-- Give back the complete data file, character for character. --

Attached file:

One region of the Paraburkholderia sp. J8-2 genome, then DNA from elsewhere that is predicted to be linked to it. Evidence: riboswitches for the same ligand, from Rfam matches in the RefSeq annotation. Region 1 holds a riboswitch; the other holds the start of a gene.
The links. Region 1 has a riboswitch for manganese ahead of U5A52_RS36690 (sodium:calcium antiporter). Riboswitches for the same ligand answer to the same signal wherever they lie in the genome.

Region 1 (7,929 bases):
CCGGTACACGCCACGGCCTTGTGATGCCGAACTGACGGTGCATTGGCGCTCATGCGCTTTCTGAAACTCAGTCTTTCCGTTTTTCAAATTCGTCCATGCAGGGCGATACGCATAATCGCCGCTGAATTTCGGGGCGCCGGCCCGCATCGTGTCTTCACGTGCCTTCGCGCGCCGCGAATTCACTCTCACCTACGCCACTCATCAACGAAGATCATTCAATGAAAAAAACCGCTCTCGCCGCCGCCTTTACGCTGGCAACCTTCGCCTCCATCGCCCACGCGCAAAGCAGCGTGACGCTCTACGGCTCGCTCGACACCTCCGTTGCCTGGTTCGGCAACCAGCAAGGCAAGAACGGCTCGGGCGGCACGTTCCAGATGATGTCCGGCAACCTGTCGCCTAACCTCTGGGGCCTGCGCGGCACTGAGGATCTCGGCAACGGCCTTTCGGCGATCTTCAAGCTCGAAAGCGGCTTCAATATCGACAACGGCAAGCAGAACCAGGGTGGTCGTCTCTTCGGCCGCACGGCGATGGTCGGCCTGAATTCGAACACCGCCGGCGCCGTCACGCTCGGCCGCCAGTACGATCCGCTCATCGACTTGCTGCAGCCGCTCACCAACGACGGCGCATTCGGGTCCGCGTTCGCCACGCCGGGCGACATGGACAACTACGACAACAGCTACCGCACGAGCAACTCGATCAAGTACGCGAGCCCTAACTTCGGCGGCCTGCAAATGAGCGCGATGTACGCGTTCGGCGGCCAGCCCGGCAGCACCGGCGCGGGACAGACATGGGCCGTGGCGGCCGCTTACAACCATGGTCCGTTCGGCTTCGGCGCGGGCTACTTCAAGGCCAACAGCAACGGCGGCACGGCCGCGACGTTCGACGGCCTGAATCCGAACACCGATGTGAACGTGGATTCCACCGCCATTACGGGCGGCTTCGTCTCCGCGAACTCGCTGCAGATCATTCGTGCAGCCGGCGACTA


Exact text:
One region of the Paraburkholderia sp. J8-2 genome, then DNA from elsewhere that is predicted to be linked to it. Evidence: riboswitches for the same ligand, from Rfam matches in the RefSeq annotation. Region 1 holds a riboswitch; the other holds the start of a gene.
The links. Region 1 has a riboswitch for manganese ahead of U5A52_RS36690 (sodium:calcium antiporter). Riboswitches for the same ligand answer to the same signal wherever they lie in the genome.

Region 1 (7,929 bases):
CCGGTACACGCCACGGCCTTGTGATGCCGAACTGACGGTGCATTGGCGCTCATGCGCTTTCTGAAACTCAGTCTTTCCGTTTTTCAAATTCGTCCATGCAGGGCGATACGCATAATCGCCGCTGAATTTCGGGGCGCCGGCCCGCATCGTGTCTTCACGTGCCTTCGCGCGCCGCGAATTCACTCTCACCTACGCCACTCATCAACGAAGATCATTCAATGAAAAAAACCGCTCTCGCCGCCGCCTTTACGCTGGCAACCTTCGCCTCCATCGCCCACGCGCAAAGCAGCGTGACGCTCTACGGCTCGCTCGACACCTCCGTTGCCTGGTTCGGCAACCAGCAAGGCAAGAACGGCTCGGGCGGCACGTTCCAGATGATGTCCGGCAACCTGTCGCCTAACCTCTGGGGCCTGCGCGGCACTGAGGATCTCGGCAACGGCCTTTCGGCGATCTTCAAGCTCGAAAGCGGCTTCAATATCGACAACGGCAAGCAGAACCAGGGTGGTCGTCTCTTCGGCCGCACGGCGATGGTCGGCCTGAATTCGAACACCGCCGGCGCCGTCACGCTCGGCCGCCAGTACGATCCGCTCATCGACTTGCTGCAGCCGCTCACCAACGACGGCGCATTCGGGTCCGCGTTCGCCACGCCGGGCGACATGGACAACTACGACAACAGCTACCGCACGAGCAACTCGATCAAGTACGCGAGCCCTAACTTCGGCGGCCTGCAAATGAGCGCGATGTACGCGTTCGGCGGCCAGCCCGGCAGCACCGGCGCGGGACAGACATGGGCCGTGGCGGCCGCTTACAACCATGGTCCGTTCGGCTTCGGCGCGGGCTACTTCAAGGCCAACAGCAACGGCGGCACGGCCGCGACGTTCGACGGCCTGAATCCGAACACCGATGTGAACGTGGATTCCACCGCCATTACGGGCGGCTTCGTCTCCGCGAACTCGCTGCAGATCATTCGTGCAGCCGGCGACTA